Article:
April 13, 2024
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Savoring a New Translation of ‘Orot’ By Rav Kook

“Orot,” by Rabbi Abraham Isaac HaKohen Kook, translated with footnotes and introductions by Rabbi Bezalel Naor (Maggid Books, 2015)

Thirty-five years ago, as a young 17-year-old I traveled to Israel to study at Yeshivat Har Etzion at the feet of two giants of Torah and Yirat Shamayim, Rabbi Yehuda Amital and Rabbi Aharon Lichtenstein, both of blessed memory. What I didn’t realize was that I would also be exposed to a new world of thought that was for all intents and purposes entirely unknown to the Modern Orthodox world of the United States at the time: the thought of Rav Avraham Yitzchak Hakohen Kook zt”l.

In those years, the overwhelming figure of Rav Soloveitchik zt”l and his teachings so dominated the lifeblood of the community that, except for a few notable exceptions such as Dr. Norman Lamm and R. Shalom Carmy, no one in the Unites States really knew much nor often spoke or wrote much about Rav Kook’s actual thought. Instead, most people had some type of mythic view of this giant and his role in modern-Jewish history without truly understanding his dense writings or complex world view.

In the intervening decades the situation has radically changed for the better. More and more young people have gone on to study in Israel and been exposed to serious engagement with the thought of the “Kohen ha-Gadol Mei-Echav”—(lit.—the high priest exalted above his brothers). In addition, through the work of scholars and educators such as R. Shalom Carmy, Dr. David Shatz, R. Moshe Weinberger, R. Yitzchak Blau and Dr. Yehudah Mirsky, as well as the translation of works by Israeli scholars such as Dr. Benjamin Ish Shalom, R. Yoel Bin Nun and Dr. Tamar Ross, the thick and rich thought of Rav Kook has become more accessible and known in English-speaking circles. One of the most significant and thoughtful scholars who has made a major and lasting contribution to the revolution in the learning of Rav Kook’s works is the independent scholar Rabbi Betzalel Naor of Monsey, NY. For more than 25 years, R. Naor has been translating numerous works of Rav Kook into English as well as publishing popular essays and scholarly articles on the teachings of Rav Kook.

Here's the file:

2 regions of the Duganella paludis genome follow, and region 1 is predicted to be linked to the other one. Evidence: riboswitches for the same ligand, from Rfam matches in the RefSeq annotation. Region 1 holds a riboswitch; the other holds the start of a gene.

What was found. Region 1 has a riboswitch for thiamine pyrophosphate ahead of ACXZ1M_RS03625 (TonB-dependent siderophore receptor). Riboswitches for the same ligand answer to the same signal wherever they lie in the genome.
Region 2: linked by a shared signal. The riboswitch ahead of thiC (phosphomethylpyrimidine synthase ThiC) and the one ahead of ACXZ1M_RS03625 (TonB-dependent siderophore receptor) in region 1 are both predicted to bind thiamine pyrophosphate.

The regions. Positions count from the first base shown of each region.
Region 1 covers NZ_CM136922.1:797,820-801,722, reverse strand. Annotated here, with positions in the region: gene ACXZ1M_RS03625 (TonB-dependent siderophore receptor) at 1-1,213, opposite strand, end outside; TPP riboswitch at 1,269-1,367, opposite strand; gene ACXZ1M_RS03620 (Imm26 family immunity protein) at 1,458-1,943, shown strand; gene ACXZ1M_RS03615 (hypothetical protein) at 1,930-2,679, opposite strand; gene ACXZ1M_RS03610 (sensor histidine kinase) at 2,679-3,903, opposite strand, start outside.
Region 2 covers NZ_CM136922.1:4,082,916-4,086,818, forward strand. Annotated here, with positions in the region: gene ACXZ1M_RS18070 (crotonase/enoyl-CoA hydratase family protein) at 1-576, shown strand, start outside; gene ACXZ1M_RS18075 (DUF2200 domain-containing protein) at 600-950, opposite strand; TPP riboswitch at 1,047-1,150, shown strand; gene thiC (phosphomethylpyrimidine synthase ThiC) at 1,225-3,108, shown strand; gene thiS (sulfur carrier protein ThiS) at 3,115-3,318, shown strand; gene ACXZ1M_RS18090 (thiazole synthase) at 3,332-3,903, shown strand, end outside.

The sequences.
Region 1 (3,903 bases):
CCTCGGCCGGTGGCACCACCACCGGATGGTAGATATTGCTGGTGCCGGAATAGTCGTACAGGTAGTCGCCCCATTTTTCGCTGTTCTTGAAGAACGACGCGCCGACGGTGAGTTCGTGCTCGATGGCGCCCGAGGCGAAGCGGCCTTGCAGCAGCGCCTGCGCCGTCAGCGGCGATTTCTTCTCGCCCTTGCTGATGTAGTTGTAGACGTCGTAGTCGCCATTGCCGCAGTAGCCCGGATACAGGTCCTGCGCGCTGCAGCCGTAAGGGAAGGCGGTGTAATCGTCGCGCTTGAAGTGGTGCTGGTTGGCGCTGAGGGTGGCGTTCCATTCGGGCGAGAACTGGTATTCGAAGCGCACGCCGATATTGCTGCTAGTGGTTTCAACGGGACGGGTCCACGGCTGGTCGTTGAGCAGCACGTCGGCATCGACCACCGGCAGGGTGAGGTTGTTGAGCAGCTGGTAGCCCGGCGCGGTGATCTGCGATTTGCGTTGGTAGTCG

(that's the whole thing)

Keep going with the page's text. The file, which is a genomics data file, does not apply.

One of his first projects more than 20 years ago was translating Rav Kook’s seminal work, Orot. This small volume edited by Rav Kook’s son, Rav Tzvi Yehuda zt”l, was published in Hebrew in 1920 and contained collected essays on the return of the Jewish people to its ancient homeland, the Zionist movement, Jewish history, the impact of WWI and the nature of the momentous events that the collective was undergoing. It was one of the most sustained analysis of the Jewish condition at the time by a writer of elite rabbinic status and utilized Rav Kook’s deep mystical and rabbinic knowledge as well as the power of his poetry and imaginative faculties. This powder-keg of a book created a firestorm in many circles as Rav Kook’s views were alternately embraced by many idealistic youth while rejected in strong terms by the leadership of the Yishuv Hayashan, the precursors of today’s anti-Zionist wing of Hareidi society, and were met with suspicion by the more moderate elements of the Yishuv Hayashan that would go on to become the precursors to mainstream Haredi leadership.